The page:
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Tuesday, 15 August 1989
Page: 13


Senator COLSTON —Is the Minister for Consumer Affairs aware of a concerted campaign by several credit reference organisations and providers aimed at discrediting sections of the Privacy Amendment Bill? Will the Minister clarify the reason for one of the main objections by credit providers, namely, that the absence of positive reporting will jeopardise their ability to assess accurately the complete history of a credit applicant? Are there any grounds for objections that the exclusion of access to the commercial credit record of a small business owner or sole trader will increase defaults and bad debts, therefore encouraging fraudulent credit applications?


Senator BOLKUS —The short answer to the first part of Senator Colston's question is that there has in fact been a campaign, run very much by those who mouth commitment to privacy principles but who are not quite prepared to have the promise of those principles actually placed in concrete and the performance achieved. At the introduction of the Bill the Government made it clear that it had a number of objectives in this area. One was to tackle the whole question of positive reporting and another was to apply the privacy principles to the credit reporting industry. As I said at the time, and to representatives of the Credit Reference Association of Australia who came to see me on the day of the introduction of the Bill, we were prepared then, and are now, to have constructive consultations on the Bill. In fact, at that meeting we canvassed the question of amendments to the Bill and got a positive response to that. It is fair to say that since then there have been two strata of contribution to the debate: there has been a whole range of constructive bilateral discussions with sections of industry, and there has been the somewhat irrational campaign.


Senator Puplick —Mr President, I raise a point of order. This matter has been raised on a number of previous occasions. There is a difference between items which are generally listed for debate and specific discussion of a Bill which is on the Notice Paper. The question has invited the Minister to address not the issues but the specifics of a Bill which is now listed for debate and is therefore not in order. There is a standing order which prohibits the anticipation of debate on a particular piece of legislation as distinct from a wider canvass. The Minister should not be allowed to take the opportunity to make an amendment to his second reading speech about a Bill on the Notice Paper which is scheduled for debate.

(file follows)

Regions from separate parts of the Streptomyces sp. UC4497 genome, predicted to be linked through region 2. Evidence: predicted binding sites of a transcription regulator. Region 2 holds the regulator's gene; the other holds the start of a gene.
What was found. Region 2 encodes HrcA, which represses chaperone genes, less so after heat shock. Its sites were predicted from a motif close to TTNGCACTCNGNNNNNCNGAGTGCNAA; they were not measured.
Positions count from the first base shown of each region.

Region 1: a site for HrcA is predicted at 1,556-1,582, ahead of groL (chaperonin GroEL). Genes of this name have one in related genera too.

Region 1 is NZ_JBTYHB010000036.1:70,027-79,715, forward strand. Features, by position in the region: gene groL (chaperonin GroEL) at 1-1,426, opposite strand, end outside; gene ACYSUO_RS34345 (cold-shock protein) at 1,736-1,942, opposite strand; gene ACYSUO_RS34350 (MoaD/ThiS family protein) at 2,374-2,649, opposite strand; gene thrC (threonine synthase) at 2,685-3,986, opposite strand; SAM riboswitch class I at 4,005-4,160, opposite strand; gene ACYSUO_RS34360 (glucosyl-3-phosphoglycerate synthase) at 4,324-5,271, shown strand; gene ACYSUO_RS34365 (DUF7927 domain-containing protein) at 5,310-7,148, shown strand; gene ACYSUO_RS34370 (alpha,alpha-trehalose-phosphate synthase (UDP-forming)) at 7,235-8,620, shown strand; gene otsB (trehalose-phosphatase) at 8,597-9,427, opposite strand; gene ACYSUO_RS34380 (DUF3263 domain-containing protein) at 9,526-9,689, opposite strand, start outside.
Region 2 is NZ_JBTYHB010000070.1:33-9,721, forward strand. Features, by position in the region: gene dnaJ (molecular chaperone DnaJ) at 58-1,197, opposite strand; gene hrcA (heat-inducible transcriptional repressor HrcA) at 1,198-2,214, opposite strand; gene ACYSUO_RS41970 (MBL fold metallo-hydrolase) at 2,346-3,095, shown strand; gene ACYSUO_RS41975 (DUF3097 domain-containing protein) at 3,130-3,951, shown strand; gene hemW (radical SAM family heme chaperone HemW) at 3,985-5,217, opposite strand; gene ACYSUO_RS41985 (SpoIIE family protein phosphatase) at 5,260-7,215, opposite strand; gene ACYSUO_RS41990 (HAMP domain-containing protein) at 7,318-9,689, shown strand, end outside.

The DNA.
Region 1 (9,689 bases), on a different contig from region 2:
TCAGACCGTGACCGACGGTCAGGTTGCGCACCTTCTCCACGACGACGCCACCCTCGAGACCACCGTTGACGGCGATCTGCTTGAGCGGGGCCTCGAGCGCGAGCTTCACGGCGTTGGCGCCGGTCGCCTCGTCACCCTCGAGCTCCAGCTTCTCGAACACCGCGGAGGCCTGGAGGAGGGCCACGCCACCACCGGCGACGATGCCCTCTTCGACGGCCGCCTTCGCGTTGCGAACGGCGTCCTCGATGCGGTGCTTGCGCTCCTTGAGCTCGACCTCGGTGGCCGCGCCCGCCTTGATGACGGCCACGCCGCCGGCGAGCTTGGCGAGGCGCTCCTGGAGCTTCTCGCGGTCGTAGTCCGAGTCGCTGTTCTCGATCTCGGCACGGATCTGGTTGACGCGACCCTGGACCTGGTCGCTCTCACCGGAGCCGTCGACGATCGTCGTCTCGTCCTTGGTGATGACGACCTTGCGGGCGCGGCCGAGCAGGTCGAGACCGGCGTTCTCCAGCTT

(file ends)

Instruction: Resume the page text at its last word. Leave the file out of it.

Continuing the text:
The PRESIDENT —The point raised by Senator Puplick is valid. The Minister should not anticipate a debate on a Bill that is on the Notice Paper. I ask the Minister to conclude. He can refer to consultations that have taken place and I think that is where he should leave it.


Senator BOLKUS —Mr President, I will continue and take into account your direction. As I said, there have been some quite constructive consultations and there has been the alternative campaign, which has been based very much on deliberate misinformation. In those consultations the Government has made it clear to the people with whom it has been discussing the Bill that it will maintain the original intention of the Bill, which is to allow a whole range of credit providers-in fact, 90 per cent or thereabouts of the existing users. The Government also made it very clear that the whole question of whether there should be a distinction between personal and commercial files and a bar of access on one when accessing the other is very hard to maintain, although that matter initially came out of consultations and discussions with industry. There will of course be amendments to cover the constructive outcome of the consultations in those two areas and others as well. Out of the consultations has also come a growing awareness of the Government's position-a position that was adopted and endorsed by both the Opposition and the Australian Democrats, who were in opposition to positive reporting. The Government's position on that point has been getting growing support and recognition throughout the community.

In conclusion, the bilateral consultations with industry have been quite constructive and useful. They will lead to industry's legitimate concerns being taken into account. The Government's commitment ensures that the privacy of individuals with regard to this particular legislation will not be compromised. I must also say that the quite hysterical campaign which has been run has been of no real value to industry and individual members of organisations involved in it. Unfortunately, they will be concerned by some of the reports that have emanated from their peak organisation. However, we have had constructive consultations; they are continuing. I warn those who may be inclined to listen to the Credit Reference Association of Australia or the Australian Credit Forum to have a second thought about that.